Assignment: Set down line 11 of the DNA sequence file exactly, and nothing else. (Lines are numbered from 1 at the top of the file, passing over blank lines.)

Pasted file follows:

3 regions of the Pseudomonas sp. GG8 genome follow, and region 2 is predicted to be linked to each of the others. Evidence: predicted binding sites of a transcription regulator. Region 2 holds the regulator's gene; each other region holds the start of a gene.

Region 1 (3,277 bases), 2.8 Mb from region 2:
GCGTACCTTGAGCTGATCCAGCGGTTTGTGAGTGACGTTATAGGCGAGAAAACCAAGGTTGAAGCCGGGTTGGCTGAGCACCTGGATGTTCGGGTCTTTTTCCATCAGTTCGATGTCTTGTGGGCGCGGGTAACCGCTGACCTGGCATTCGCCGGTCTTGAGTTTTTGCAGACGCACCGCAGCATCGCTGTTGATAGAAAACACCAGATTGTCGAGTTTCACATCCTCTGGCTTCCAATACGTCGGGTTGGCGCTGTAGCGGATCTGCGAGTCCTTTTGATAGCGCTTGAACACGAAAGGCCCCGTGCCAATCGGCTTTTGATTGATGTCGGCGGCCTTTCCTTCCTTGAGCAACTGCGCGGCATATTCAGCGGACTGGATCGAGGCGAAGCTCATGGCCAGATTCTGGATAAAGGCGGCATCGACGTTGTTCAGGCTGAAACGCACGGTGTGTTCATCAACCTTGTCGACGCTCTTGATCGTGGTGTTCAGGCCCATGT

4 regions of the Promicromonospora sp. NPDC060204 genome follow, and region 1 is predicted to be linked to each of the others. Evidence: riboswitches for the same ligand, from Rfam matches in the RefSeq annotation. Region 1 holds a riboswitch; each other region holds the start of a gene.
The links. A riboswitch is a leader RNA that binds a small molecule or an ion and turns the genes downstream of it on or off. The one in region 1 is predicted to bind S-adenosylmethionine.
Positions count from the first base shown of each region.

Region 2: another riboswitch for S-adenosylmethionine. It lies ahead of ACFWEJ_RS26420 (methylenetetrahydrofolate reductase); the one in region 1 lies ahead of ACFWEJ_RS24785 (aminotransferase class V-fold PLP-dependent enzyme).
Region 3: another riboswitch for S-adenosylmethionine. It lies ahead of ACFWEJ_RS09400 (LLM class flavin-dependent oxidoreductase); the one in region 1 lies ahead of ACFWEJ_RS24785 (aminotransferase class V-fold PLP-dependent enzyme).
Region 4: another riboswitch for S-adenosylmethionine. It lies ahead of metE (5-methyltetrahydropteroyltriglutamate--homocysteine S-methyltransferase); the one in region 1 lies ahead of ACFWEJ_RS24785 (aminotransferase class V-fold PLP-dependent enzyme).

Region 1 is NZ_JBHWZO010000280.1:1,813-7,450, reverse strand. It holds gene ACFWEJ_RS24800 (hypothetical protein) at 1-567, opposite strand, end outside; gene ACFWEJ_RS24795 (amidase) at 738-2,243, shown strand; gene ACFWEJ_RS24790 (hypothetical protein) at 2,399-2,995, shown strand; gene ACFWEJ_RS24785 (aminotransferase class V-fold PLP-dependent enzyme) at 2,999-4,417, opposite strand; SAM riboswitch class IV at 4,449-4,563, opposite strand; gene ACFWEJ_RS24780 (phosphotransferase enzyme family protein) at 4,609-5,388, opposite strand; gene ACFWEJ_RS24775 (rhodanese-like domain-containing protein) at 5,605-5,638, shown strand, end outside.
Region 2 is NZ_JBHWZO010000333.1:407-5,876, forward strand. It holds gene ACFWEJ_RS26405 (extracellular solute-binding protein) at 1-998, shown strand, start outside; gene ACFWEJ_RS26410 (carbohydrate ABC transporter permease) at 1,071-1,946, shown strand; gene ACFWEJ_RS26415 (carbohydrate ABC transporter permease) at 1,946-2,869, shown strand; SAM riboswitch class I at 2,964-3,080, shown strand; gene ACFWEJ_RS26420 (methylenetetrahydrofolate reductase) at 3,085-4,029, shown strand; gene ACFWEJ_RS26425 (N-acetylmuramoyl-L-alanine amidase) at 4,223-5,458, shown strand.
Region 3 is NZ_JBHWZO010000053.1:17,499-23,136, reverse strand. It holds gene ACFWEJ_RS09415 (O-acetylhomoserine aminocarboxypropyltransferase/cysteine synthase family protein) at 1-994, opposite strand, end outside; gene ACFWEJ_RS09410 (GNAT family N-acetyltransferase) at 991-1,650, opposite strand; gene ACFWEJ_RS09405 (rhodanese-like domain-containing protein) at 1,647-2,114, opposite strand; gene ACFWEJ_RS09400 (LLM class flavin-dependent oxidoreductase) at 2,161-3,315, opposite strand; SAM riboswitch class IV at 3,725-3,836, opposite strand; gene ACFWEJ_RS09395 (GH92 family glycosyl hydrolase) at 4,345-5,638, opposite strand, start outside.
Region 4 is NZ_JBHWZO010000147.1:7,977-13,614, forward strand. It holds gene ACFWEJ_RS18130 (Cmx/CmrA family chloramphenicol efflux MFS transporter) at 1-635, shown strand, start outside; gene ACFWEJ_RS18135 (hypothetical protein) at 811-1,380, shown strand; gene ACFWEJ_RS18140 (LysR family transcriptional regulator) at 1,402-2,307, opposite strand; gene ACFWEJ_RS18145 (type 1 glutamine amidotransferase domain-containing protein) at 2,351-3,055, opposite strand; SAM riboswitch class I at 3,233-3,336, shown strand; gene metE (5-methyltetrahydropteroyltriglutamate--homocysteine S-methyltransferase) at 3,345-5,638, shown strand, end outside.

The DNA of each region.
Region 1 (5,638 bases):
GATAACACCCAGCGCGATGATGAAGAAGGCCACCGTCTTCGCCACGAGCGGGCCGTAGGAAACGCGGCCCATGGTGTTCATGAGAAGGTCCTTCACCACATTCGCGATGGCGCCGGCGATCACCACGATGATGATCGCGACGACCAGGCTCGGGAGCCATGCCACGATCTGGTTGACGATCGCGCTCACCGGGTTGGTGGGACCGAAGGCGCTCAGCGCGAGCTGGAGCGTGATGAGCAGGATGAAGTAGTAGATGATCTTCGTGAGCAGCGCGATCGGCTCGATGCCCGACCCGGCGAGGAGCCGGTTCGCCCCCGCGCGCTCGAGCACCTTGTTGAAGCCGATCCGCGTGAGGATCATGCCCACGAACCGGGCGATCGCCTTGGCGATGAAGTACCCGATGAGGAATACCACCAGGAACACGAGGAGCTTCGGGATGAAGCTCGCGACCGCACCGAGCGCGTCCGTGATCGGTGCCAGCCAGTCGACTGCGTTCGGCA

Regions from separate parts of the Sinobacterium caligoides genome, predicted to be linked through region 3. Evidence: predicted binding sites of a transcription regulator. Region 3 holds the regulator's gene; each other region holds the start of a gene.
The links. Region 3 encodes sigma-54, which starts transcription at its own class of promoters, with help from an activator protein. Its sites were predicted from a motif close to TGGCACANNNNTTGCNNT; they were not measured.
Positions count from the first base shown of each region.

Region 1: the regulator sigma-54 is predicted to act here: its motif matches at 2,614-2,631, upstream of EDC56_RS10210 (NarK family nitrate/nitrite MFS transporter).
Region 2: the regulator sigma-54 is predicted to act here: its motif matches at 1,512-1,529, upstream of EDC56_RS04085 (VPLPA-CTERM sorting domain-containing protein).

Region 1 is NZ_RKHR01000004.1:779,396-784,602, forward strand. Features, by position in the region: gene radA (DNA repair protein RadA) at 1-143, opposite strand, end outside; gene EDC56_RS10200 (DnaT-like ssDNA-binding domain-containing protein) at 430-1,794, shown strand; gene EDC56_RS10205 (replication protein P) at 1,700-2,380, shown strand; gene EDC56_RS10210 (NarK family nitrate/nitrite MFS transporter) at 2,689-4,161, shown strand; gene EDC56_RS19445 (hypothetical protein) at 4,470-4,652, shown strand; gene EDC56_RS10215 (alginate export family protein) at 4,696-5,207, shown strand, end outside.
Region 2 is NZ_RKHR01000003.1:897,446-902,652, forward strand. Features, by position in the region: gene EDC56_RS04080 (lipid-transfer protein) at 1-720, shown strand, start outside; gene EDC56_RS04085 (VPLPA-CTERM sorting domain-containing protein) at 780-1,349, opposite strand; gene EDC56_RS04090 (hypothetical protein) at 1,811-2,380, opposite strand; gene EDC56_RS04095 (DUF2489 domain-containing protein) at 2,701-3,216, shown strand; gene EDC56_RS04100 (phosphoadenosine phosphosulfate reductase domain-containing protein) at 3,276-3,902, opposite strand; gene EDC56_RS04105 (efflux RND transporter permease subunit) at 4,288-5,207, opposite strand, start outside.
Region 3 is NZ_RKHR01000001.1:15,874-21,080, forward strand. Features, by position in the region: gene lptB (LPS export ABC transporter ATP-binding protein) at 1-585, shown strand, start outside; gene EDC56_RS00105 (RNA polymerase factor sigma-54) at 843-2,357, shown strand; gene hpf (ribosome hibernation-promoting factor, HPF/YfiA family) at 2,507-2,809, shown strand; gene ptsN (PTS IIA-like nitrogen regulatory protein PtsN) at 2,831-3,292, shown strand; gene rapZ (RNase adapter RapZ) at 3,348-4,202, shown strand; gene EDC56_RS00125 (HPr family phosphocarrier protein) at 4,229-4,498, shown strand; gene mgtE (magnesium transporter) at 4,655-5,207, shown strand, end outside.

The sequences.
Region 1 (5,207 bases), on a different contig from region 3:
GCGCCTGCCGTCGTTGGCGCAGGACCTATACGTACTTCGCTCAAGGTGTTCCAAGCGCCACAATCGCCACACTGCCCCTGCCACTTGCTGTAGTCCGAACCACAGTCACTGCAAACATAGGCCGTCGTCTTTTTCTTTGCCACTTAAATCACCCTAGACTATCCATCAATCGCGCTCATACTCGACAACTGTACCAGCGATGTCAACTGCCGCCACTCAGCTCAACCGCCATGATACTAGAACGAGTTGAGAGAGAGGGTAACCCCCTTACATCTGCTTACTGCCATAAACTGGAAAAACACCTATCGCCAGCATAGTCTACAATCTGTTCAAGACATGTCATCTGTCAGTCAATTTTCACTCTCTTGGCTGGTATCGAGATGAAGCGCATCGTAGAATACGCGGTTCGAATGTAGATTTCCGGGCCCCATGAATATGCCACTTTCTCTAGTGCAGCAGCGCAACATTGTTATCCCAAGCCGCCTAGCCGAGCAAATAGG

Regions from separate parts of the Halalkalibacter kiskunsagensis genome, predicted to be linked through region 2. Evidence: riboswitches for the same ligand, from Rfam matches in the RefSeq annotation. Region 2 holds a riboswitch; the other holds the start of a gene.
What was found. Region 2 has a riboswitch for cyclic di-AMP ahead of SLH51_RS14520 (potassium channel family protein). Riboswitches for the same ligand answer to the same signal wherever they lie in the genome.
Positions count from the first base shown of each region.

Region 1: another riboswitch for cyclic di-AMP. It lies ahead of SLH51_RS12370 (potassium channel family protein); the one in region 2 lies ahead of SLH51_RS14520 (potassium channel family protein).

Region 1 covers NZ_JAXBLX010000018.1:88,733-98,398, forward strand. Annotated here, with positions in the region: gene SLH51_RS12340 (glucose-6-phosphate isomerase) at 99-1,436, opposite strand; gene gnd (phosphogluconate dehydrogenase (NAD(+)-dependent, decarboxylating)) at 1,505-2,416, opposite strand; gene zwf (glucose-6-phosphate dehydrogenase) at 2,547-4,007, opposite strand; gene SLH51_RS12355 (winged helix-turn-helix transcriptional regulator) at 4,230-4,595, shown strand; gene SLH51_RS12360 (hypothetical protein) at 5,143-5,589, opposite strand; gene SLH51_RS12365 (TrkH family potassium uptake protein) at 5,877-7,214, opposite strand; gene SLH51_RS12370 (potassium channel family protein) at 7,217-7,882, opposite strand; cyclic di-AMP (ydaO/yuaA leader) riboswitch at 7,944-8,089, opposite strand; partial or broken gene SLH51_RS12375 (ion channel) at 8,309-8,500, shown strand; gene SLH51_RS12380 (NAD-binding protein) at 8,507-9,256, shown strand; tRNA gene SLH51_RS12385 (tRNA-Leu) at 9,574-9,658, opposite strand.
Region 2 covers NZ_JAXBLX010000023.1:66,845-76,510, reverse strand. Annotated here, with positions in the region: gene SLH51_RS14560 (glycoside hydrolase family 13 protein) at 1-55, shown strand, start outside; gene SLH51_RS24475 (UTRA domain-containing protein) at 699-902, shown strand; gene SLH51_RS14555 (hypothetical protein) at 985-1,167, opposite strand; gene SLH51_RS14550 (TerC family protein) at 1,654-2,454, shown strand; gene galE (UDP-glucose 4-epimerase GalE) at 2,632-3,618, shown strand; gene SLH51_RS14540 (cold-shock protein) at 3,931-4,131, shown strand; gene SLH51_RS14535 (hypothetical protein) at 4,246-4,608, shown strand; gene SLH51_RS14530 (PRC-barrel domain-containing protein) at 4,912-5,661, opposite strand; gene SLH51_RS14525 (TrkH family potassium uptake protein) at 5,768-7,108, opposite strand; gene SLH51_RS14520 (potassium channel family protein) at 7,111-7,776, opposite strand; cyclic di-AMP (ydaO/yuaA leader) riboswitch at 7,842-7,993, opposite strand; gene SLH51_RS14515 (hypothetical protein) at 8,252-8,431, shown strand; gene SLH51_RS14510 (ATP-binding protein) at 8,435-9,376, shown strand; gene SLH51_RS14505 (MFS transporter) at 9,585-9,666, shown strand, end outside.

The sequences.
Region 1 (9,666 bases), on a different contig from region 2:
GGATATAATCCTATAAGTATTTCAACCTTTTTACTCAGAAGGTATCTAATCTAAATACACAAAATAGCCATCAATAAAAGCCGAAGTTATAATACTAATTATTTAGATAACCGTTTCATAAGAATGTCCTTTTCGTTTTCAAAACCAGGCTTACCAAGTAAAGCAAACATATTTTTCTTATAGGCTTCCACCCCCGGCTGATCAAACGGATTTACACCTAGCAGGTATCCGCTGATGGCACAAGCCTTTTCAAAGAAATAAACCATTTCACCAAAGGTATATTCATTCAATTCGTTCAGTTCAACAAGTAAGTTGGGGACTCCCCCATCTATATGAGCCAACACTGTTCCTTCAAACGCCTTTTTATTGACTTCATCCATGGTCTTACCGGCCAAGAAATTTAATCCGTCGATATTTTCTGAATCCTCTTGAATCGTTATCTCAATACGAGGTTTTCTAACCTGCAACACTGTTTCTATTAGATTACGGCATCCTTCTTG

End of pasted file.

Region 2 is NZ_JBHWZO010000333.1:407-5,876, forward strand. It holds gene ACFWEJ_RS26405 (extracellular solute-binding protein) at 1-998, shown strand, start outside; gene ACFWEJ_RS26410 (carbohydrate ABC transporter permease) at 1,071-1,946, shown strand; gene ACFWEJ_RS26415 (carbohydrate ABC transporter permease) at 1,946-2,869, shown strand; SAM riboswitch class I at 2,964-3,080, shown strand; gene ACFWEJ_RS26420 (methylenetetrahydrofolate reductase) at 3,085-4,029, shown strand; gene ACFWEJ_RS26425 (N-acetylmuramoyl-L-alanine amidase) at 4,223-5,458, shown strand.